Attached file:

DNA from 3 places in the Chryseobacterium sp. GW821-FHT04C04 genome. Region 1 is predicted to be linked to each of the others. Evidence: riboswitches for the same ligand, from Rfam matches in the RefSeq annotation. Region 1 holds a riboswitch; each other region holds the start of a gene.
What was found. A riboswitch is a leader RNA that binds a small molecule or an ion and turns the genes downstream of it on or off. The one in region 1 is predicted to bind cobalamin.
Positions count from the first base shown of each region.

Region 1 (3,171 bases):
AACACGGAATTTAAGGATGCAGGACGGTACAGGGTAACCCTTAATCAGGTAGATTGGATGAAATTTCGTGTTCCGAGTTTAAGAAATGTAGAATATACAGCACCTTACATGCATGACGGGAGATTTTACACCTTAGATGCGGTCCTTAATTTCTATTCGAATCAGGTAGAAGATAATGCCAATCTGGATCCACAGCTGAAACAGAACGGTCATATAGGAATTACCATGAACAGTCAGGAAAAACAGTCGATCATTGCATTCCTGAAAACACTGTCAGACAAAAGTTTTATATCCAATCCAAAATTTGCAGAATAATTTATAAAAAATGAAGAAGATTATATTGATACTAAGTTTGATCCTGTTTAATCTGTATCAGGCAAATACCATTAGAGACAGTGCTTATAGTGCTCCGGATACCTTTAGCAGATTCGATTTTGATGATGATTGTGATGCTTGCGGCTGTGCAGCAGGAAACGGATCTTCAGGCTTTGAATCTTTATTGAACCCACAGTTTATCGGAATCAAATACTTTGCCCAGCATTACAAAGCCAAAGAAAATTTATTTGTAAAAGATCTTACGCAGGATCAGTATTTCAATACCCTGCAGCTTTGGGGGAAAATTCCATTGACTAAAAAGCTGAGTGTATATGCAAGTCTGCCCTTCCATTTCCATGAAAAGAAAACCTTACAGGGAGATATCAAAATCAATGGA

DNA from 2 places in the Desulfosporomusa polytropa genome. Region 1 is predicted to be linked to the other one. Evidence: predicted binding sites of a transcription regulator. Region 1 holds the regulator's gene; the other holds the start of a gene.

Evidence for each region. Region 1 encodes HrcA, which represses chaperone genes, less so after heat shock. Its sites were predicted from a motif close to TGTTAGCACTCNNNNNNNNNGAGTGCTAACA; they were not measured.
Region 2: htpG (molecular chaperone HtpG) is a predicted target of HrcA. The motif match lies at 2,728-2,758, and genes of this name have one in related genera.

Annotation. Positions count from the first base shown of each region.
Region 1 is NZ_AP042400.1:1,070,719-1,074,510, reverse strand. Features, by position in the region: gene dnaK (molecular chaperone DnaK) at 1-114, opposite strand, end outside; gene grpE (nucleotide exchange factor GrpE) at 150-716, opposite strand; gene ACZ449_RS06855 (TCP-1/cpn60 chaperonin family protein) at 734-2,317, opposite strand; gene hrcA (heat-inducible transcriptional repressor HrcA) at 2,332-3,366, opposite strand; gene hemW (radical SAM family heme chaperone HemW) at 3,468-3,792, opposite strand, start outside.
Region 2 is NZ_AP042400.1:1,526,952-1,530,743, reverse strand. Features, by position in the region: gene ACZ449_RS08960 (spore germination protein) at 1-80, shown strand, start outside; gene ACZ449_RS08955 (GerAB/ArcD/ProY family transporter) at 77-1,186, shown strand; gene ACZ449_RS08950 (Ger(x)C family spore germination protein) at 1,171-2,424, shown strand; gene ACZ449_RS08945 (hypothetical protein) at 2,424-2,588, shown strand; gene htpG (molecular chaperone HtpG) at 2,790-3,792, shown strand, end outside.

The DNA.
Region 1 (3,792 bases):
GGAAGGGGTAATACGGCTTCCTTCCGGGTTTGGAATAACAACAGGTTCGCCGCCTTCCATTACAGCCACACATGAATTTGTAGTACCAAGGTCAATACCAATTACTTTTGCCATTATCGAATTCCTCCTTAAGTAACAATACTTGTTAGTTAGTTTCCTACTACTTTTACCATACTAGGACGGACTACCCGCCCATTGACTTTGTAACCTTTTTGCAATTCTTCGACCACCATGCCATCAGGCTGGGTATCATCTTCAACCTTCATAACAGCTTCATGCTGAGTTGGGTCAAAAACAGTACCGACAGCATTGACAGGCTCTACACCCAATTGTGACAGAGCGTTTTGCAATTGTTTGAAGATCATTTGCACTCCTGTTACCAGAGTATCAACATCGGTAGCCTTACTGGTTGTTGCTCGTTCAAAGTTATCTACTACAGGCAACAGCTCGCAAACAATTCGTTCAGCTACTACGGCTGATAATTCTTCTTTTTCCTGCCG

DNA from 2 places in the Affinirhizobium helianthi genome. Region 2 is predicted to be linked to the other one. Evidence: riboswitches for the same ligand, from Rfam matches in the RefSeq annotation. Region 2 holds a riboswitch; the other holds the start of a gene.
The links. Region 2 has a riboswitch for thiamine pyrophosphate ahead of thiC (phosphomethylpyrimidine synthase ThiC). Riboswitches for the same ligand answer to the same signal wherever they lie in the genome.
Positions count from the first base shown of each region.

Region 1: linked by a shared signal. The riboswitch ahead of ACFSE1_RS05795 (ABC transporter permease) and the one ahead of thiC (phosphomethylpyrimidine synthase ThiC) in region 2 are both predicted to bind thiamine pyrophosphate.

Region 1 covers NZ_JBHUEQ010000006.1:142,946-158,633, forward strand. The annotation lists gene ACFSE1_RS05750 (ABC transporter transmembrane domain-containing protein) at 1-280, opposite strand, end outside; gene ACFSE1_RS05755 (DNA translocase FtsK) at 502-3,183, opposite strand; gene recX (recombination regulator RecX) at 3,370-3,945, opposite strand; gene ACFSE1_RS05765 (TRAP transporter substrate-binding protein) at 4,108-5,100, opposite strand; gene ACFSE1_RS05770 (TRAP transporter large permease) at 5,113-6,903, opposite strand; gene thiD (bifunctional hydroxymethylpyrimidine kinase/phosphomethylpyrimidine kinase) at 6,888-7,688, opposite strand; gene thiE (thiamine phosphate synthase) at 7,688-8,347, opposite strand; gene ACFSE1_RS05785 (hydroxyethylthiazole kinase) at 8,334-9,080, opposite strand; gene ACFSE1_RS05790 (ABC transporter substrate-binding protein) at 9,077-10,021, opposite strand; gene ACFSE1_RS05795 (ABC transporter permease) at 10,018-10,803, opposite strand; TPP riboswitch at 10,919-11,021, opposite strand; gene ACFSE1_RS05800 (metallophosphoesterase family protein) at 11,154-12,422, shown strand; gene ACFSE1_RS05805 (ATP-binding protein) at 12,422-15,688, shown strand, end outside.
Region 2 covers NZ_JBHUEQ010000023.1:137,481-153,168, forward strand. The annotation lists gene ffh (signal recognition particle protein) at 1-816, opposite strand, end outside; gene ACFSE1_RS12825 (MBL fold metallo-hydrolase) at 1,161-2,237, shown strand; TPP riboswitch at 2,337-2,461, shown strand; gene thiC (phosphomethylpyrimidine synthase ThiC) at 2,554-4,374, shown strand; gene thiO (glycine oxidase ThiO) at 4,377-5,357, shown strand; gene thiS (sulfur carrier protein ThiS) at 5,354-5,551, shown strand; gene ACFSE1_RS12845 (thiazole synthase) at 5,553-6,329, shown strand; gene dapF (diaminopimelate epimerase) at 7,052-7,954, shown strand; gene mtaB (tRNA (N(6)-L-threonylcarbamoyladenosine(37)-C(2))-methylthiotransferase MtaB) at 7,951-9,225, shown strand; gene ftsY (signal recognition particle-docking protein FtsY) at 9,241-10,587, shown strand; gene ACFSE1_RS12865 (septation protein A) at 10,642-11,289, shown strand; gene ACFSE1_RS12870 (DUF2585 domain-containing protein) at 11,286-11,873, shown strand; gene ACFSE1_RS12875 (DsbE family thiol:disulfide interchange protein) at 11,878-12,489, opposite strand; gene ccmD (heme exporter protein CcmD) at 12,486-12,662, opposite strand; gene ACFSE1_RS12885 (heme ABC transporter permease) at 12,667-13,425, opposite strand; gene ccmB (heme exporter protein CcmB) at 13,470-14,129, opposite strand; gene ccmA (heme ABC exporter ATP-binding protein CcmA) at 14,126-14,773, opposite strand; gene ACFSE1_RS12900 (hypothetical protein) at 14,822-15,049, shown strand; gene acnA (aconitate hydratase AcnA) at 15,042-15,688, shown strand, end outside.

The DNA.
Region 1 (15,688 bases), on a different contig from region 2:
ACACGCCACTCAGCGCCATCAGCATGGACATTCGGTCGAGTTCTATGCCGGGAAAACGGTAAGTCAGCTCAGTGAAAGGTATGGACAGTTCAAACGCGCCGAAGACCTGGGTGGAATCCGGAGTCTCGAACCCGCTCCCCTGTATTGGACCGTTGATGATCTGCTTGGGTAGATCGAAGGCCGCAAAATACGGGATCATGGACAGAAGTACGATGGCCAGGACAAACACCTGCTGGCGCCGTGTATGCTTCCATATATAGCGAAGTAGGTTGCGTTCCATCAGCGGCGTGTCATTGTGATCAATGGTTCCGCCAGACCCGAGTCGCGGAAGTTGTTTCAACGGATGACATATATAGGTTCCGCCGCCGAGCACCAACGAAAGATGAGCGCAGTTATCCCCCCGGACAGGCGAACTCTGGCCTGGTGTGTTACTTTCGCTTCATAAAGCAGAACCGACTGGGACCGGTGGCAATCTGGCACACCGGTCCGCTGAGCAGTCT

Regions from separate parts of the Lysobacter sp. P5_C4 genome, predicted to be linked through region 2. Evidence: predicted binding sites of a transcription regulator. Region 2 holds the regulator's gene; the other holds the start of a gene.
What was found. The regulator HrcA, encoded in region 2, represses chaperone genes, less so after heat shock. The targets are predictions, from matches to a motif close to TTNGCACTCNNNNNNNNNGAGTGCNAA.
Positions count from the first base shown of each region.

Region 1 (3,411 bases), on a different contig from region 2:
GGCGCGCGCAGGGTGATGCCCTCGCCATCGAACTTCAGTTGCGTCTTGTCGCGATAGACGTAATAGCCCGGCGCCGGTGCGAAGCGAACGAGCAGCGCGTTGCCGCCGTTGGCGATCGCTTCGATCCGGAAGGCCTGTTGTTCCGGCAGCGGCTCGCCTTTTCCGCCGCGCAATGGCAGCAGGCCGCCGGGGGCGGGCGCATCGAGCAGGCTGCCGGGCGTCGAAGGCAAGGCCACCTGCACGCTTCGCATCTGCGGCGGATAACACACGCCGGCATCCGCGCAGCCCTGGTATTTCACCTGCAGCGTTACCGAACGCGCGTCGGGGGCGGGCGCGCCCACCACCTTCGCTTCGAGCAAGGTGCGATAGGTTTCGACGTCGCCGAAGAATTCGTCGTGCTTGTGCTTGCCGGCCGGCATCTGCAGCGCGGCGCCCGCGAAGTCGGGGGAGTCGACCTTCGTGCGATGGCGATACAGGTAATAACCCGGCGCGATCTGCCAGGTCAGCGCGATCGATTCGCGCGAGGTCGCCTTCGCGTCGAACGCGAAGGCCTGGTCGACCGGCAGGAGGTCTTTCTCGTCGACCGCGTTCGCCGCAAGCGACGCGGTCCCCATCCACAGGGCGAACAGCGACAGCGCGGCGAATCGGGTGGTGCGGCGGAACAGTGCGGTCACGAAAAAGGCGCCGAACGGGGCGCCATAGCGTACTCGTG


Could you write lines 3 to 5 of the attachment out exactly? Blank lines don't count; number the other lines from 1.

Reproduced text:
Positions count from the first base shown of each region.

Region 1 (3,171 bases):
AACACGGAATTTAAGGATGCAGGACGGTACAGGGTAACCCTTAATCAGGTAGATTGGATGAAATTTCGTGTTCCGAGTTTAAGAAATGTAGAATATACAGCACCTTACATGCATGACGGGAGATTTTACACCTTAGATGCGGTCCTTAATTTCTATTCGAATCAGGTAGAAGATAATGCCAATCTGGATCCACAGCTGAAACAGAACGGTCATATAGGAATTACCATGAACAGTCAGGAAAAACAGTCGATCATTGCATTCCTGAAAACACTGTCAGACAAAAGTTTTATATCCAATCCAAAATTTGCAGAATAATTTATAAAAAATGAAGAAGATTATATTGATACTAAGTTTGATCCTGTTTAATCTGTATCAGGCAAATACCATTAGAGACAGTGCTTATAGTGCTCCGGATACCTTTAGCAGATTCGATTTTGATGATGATTGTGATGCTTGCGGCTGTGCAGCAGGAAACGGATCTTCAGGCTTTGAATCTTTATTGAACCCACAGTTTATCGGAATCAAATACTTTGCCCAGCATTACAAAGCCAAAGAAAATTTATTTGTAAAAGATCTTACGCAGGATCAGTATTTCAATACCCTGCAGCTTTGGGGGAAAATTCCATTGACTAAAAAGCTGAGTGTATATGCAAGTCTGCCCTTCCATTTCCATGAAAAGAAAACCTTACAGGGAGATATCAAAATCAATGGA